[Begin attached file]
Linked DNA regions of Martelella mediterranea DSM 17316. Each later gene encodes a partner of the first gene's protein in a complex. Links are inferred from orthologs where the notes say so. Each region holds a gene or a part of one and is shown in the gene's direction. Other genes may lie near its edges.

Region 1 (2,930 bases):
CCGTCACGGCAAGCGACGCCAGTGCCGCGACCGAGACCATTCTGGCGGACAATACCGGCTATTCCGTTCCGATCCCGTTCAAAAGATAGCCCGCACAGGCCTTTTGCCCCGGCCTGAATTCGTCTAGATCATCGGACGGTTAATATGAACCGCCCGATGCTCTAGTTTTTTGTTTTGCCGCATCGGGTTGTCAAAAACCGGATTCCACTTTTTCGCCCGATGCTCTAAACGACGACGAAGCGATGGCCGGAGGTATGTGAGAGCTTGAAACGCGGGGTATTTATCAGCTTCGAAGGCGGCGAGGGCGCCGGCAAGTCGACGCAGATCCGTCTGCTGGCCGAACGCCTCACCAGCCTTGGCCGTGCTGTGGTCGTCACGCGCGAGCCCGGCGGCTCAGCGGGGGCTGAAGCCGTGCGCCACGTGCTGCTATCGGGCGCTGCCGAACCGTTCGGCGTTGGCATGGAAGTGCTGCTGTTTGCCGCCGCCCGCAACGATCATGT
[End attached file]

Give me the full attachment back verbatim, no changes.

Linked DNA regions of Martelella mediterranea DSM 17316. Each later gene encodes a partner of the first gene's protein in a complex. Links are inferred from orthologs where the notes say so. Each region holds a gene or a part of one and is shown in the gene's direction. Other genes may lie near its edges.

Region 1 (2,930 bases):
CCGTCACGGCAAGCGACGCCAGTGCCGCGACCGAGACCATTCTGGCGGACAATACCGGCTATTCCGTTCCGATCCCGTTCAAAAGATAGCCCGCACAGGCCTTTTGCCCCGGCCTGAATTCGTCTAGATCATCGGACGGTTAATATGAACCGCCCGATGCTCTAGTTTTTTGTTTTGCCGCATCGGGTTGTCAAAAACCGGATTCCACTTTTTCGCCCGATGCTCTAAACGACGACGAAGCGATGGCCGGAGGTATGTGAGAGCTTGAAACGCGGGGTATTTATCAGCTTCGAAGGCGGCGAGGGCGCCGGCAAGTCGACGCAGATCCGTCTGCTGGCCGAACGCCTCACCAGCCTTGGCCGTGCTGTGGTCGTCACGCGCGAGCCCGGCGGCTCAGCGGGGGCTGAAGCCGTGCGCCACGTGCTGCTATCGGGCGCTGCCGAACCGTTCGGCGTTGGCATGGAAGTGCTGCTGTTTGCCGCCGCCCGCAACGATCATGT